The work to identify and support pupils who struggle to read is in its infancy. The school has now put systems into place to check pupils' reading knowledge gaps in Years 7 and 8. However, this work is at the early stages of development.

This limits how quickly pupils who struggle to read can catch up.

The school has raised its expectations of pupils' behaviour and introduced new routines to promote a positive learning environment. Typically, the atmosphere around the site is calm and orderly.

During lessons, most pupils listen attentively to their teachers and follow instructions. However, there is sometimes disruption to learning. This is because the school's new behaviour systems are not fully implemented and embedded.

The school's personal, social and health education curriculum is comprehensive. This includes teaching pupils about the importance of healthy and unhealthy relationships. This includes an age-appropriate relationships education.

Pupils benefit from a comprehensive careers programme. This allows pupils to engage with a variety of college providers and employers. This means that pupils can make informed choices about their future.

Pupils speak highly of the support they receive to make applications to college and have high aspirations for a bright future.

The school has high expectations of pupils' attendance. Most pupils attend school regularly and leaders follow up on any pupils whose attendance is a concern.

Most staff are proud to work at the school. They believe that leaders are considerate of their workload and well-being. Trustees and trust leaders understand the strengths and weaknesses of the school.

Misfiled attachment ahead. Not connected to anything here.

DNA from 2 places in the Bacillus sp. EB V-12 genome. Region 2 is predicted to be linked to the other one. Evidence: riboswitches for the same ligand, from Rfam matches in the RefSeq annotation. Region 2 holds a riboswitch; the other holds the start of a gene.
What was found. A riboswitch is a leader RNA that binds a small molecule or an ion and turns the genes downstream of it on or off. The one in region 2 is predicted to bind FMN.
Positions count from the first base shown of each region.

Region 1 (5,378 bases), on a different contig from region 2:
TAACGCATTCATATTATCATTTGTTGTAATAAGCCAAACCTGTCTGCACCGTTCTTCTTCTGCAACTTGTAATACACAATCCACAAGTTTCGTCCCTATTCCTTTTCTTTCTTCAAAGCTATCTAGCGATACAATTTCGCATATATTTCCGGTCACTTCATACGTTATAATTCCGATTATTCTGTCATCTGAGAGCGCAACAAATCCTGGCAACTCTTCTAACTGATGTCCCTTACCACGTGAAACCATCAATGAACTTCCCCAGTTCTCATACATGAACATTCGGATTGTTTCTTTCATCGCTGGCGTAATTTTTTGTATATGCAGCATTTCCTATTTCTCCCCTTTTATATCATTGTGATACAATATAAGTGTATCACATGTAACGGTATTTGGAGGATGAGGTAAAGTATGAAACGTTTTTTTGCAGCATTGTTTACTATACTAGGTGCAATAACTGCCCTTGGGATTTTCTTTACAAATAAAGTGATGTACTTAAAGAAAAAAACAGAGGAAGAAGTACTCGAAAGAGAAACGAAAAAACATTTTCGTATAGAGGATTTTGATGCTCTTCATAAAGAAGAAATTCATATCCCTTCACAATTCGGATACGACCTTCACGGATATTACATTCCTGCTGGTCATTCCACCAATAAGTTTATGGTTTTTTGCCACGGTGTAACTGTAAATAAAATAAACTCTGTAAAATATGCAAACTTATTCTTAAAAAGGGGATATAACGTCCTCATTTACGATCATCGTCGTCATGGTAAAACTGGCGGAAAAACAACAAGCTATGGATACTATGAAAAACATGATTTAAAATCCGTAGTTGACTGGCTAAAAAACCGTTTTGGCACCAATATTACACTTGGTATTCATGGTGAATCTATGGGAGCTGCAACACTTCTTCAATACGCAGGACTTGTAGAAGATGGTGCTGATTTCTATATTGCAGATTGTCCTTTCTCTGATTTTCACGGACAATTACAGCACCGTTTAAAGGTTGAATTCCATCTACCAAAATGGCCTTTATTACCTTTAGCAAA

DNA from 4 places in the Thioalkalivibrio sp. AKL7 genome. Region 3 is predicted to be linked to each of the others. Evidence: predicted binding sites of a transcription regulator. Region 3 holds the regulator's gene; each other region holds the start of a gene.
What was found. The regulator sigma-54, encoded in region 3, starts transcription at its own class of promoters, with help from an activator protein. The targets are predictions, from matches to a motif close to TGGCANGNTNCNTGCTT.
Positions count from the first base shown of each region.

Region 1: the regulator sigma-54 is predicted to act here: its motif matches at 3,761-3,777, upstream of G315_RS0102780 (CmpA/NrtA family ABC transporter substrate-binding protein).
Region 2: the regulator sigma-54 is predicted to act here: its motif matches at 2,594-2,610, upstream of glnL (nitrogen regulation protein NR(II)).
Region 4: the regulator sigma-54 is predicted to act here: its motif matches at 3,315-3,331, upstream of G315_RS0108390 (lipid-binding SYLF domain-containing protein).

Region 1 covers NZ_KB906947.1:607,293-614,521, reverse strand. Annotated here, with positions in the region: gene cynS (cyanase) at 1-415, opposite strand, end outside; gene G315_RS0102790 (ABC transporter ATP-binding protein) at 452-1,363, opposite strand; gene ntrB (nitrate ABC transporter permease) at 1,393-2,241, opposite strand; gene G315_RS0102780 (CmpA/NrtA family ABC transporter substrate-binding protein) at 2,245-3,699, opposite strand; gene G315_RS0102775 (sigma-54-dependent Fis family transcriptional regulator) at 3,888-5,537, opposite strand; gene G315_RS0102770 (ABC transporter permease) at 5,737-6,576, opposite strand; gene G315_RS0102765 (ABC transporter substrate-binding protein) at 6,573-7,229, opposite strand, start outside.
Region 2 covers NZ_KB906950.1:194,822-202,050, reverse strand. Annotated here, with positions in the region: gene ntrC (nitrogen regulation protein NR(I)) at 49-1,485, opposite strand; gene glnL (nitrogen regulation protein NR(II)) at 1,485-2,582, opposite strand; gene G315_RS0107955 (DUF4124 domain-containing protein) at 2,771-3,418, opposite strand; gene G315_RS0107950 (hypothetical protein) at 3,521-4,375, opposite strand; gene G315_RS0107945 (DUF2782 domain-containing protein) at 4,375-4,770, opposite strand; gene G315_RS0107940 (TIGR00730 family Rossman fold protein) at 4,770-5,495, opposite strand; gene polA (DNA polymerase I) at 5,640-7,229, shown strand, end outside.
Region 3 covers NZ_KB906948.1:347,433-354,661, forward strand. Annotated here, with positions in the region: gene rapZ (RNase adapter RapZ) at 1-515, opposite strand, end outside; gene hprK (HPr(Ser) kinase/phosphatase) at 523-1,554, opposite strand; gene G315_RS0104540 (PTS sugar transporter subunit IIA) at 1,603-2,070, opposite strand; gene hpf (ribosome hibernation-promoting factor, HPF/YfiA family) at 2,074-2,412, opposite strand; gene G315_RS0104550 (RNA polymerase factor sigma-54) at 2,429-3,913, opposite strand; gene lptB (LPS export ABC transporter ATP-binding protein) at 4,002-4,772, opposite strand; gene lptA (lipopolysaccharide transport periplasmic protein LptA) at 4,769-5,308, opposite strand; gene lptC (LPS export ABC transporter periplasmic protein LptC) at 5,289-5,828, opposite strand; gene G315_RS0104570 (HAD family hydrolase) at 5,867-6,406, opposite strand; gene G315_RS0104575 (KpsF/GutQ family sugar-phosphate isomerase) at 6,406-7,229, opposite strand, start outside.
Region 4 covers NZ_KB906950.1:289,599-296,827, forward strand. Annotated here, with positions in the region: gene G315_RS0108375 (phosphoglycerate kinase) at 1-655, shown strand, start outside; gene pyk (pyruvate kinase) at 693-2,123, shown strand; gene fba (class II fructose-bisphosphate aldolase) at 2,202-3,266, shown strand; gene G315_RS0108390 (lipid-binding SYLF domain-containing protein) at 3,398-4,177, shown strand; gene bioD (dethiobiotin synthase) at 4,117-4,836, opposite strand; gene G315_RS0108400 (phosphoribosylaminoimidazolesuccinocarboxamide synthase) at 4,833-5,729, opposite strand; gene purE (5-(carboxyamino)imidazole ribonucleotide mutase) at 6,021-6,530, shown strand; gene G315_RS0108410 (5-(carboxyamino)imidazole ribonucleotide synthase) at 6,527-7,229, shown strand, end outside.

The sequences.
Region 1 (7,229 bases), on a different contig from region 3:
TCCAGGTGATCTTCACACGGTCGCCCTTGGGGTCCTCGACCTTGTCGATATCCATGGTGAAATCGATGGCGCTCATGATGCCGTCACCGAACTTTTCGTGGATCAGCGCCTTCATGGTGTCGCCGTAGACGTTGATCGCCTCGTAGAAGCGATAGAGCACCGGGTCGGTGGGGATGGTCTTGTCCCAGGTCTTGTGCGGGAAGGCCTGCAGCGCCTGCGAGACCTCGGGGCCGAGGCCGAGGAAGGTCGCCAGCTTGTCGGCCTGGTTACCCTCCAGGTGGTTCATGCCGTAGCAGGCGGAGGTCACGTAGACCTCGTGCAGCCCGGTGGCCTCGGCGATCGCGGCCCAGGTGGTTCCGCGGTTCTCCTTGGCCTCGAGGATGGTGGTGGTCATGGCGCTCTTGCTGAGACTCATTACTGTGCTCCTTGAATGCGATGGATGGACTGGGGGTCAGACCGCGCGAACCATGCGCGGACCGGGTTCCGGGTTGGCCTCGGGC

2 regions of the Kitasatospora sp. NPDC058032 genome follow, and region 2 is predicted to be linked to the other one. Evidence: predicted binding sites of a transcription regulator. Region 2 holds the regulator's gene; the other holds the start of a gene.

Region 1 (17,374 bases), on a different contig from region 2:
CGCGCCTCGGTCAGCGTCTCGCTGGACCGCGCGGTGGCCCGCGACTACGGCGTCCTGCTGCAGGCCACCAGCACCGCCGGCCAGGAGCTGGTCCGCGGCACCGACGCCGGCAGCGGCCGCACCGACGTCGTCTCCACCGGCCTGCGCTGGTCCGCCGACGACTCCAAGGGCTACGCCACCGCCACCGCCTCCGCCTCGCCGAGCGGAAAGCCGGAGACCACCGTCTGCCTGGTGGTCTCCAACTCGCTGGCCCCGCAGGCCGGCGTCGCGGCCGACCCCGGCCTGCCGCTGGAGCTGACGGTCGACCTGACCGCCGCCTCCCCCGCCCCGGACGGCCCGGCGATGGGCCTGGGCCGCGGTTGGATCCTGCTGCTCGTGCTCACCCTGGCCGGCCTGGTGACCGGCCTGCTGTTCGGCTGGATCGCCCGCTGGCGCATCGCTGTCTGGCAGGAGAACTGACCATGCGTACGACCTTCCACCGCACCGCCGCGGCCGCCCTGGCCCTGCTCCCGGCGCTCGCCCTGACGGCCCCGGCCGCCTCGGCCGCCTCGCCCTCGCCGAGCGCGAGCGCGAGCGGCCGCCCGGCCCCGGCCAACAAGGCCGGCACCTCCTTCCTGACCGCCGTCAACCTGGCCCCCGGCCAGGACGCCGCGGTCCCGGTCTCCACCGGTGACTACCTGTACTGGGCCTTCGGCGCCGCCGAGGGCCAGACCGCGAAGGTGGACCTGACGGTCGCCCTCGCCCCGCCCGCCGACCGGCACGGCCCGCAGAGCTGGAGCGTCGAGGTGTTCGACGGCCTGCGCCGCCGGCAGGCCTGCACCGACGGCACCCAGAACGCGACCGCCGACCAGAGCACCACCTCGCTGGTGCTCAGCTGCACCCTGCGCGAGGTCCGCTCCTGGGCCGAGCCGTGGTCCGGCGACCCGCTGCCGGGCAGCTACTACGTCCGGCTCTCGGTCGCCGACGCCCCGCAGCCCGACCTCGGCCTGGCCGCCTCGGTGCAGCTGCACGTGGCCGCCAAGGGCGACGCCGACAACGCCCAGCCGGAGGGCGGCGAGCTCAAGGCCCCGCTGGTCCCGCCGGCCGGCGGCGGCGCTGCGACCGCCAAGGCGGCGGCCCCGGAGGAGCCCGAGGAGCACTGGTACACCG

They work in partnership to challenge and support leaders. While many strategies are very new, trust leaders and governors are committed to helping the school to improve further.


The arrangements for safeguarding are effective.

What does the school need to do to improve?

(Information for the school and appropriate authority)

• Over the course of study, teaching is not enabling pupils to remember long-term content securely. This limits pupils' ability to deepen their subject-specific understanding and to integrate new knowledge into larger ideas. The school should ensure that pupils' prior learning is reviewed and embedded in long-term memory to enable pupils to develop a firm foundation for new learning.

• At times the curriculum is not successfully adapted or developed to meet the needs of all pupils with SEND. This means that some pupils with SEND are not able to develop their knowledge and skills effectively. The school should ensure that all teachers develop their expertise and confidence to ensure that they consistently make the most effective pedagogical choices to support pupils to secure learning well.

The school has only recently introduced systems to support pupils who struggle with their reading. This means that these pupils do not catch up quickly. The school should make sure that pupils' gaps in reading are swiftly identified and that support to help them to read fluently is precisely matched to their needs.

• New behavioural systems and expectations are not fully embedded and enacted across the school. This means that some pupils disrupt the learning of others. The school should ensure that the new systems and expectations are consistently applied and that all pupils are supported to manage their behaviour appropriately.